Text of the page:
Top 4th of July Sales Best 4K Projectors 7 Early Prime Day Deals Wi-Fi Range Extenders My Favorite Summer Gadgets Cheap Car Insurance Target's 4th of July Sale Best Running Earbuds, Headphones

Video game makers sue over copying program

321 Studios, whose DVD-copying software angered Hollywood, is in legal hot water again.

A group of major video game companies has sued 321 Studios--the company best known for its now-banned DVD copying software--charging that its new video-game copying software is also illegal.

Atari, Electronic Arts and Vivendi Universal Games filed suit against the software company in New York federal court, asking a judge to block distribution of 321 Studios' Games X Copy software.

"Federal law makes it clear that it is illegal to manufacture, distribute, or sell devices or programs that circumvent technological protection measures built into video games," Douglas Lowenstein, president of the Entertainment Software Association (ESA), said in a statement. "That's exactly what 321 Studios? Games X Copy does, and we fully expect the court to grant our request to ban this product."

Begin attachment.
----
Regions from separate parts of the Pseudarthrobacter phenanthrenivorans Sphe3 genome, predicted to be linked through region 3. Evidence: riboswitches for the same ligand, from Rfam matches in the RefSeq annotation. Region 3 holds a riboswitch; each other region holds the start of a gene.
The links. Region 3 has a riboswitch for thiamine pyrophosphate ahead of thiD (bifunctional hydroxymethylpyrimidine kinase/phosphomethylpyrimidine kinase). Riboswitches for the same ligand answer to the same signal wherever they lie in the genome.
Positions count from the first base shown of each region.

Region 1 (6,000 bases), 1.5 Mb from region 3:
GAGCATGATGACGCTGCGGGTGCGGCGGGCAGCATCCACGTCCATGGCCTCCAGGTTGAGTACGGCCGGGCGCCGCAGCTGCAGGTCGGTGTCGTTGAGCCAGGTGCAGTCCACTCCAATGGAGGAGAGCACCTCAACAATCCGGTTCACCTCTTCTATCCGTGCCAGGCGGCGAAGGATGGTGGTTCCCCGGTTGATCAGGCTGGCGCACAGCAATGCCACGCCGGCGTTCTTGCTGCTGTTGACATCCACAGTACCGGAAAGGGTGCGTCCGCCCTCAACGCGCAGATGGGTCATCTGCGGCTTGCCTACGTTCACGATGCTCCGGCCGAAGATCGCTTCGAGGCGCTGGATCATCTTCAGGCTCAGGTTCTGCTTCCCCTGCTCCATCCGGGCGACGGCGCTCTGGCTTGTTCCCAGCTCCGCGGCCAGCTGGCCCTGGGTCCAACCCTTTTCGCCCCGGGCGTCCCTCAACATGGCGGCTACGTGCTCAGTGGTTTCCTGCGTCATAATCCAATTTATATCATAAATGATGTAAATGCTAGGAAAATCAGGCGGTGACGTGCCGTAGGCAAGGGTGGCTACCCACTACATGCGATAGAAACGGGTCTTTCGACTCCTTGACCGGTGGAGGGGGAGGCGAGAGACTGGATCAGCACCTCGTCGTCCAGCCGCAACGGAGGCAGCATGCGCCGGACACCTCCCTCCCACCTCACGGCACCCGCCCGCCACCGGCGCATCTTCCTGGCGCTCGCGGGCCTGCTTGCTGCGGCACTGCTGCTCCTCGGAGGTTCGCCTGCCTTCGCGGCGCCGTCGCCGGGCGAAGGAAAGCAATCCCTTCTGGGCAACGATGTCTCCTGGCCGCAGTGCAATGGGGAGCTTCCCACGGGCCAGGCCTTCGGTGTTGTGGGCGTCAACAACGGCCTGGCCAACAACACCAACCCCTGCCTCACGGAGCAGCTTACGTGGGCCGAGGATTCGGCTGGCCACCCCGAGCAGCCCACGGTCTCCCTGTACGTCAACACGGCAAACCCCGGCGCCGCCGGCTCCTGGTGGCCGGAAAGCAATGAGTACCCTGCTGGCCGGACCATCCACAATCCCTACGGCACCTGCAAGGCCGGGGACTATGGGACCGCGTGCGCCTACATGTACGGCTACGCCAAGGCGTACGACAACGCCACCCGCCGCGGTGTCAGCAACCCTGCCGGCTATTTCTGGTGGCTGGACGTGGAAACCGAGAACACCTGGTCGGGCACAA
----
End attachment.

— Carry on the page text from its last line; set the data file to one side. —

The St. Louis-based software company has been the subject of repeated lawsuits over the past several years, all focusing on its disc-copying technology.

For more than a year, 321 Studios offered the most popular DVD copying software on the market, sold in stores such as CompUSA. The major Hollywood studios charged that the program violated federal copyright law by evading antipiracy protections in most commercial DVDs.

In February, a San Francisco federal judge agreed, and ordered the software removed from the market. A judge in New York agreed in several separate cases, so 321 Studios now faces at least three injunctions against selling the DVD-copying software.

In response, the software company has stripped the capability to copy protected DVDs from its software, and is selling the slimmed-down product instead. It has appealed the rulings in San Francisco and New York, but has laid off much of its staff in recent weeks.

According to the ESA, more than $7 billion of entertainment software products--mostly video games--was sold in the United States last year.

A spokesperson for 321 Studios could not immediately be reached for comment.